Obtain and keep a copy of your agreement. 

If you are entering a boarder/lodger agreement (owner lives in the same property as you), the tenancies laws may not apply to you. Ensure that you have a written record of your arrangement with the home-owner. This can help prevent misunderstandings and disputes. Download an example of a boarder/lodger occupancy agreement.

Unsure how to choose suitable housemates? Don't know your rights? Here are some tips.

Do you and your future housemates share compatible lifestyles?

  • Can you rely on them to pay their share of the bills?
  • Are you worried about facing their dirty dishes when cooking dinner?
  • Do you want to avoid "party houses"?

Follow these suggestions on how to check out potential housemates, and avoid lots of headaches.

Do you have strict cultural or dietary requirements? Make sure that you discuss these with your potential housemates. If you are a vegetarian, it will be easier to share a kitchen with housemates who share or at least understand your practices. Consider negotiating suitable arrangements with your housemates, such as separate cooking utensils and food storage. The UniSA Rental Database has a category for dietary requirements.

Are you aware of basic share-house legalities? Carefully consider your agreement options

  • co-tenancy means that all the tenants' names are on the same residential tenancy agreement. In this case, you all share responsibility for the entire lease. One of the disadvantages of a co-tenancy is that the Tenancies Branch cannot help with housemate disputes, such as a housemate not paying their share of the rent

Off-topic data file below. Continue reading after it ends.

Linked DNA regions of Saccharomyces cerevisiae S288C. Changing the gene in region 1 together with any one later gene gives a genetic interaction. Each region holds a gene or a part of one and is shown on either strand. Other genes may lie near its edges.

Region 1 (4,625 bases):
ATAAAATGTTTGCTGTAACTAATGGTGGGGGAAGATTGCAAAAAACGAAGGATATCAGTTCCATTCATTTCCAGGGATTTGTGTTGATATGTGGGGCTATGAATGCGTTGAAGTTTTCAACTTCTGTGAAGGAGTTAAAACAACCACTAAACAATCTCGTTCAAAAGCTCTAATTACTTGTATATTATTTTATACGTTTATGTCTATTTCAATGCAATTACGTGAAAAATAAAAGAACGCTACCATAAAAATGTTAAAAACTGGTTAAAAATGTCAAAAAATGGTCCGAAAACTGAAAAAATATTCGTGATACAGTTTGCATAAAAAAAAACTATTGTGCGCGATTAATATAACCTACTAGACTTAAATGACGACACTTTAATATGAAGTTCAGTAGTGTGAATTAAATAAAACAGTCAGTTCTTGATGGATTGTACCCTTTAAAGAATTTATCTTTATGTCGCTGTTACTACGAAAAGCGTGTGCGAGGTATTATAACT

• sub-letting means that each tenant is responsible for their own individual lease agreement with the landlord (or with the head-tenant, if you are sub-letting). This means that you cannot be held responsible for the actions of a housemate

To protect your bond, it is essential that you record the condition of the property immediately after you move in.

Do an entry inspection to record the conditions of the property with your landlord or real estate agent. If possible, do this during the daytime. This will allow you to also view the external features of the property and record the conditions on the inspection sheet.

The landlord is legally obliged to provide the property in a clean and reasonable state. Be sure to record anything that needs to be cleaned or repaired on the inspection sheet. It is wise to add these points to the lease with a completion date, signed by the landlord or agent.

Take photographs of all existing damages and faults. These will be useful if you have a dispute with the landlord regarding damages to the property.

Keep copies of the inspection sheet and photographs.

We recommend arranging homestay through a professional homestay service provider.

Contact the Australian Homestay Network. Remember to apply six weeks before your arrival in Adelaide.

Say G'Day to Homestay is a useful introduction to homestay in Australia.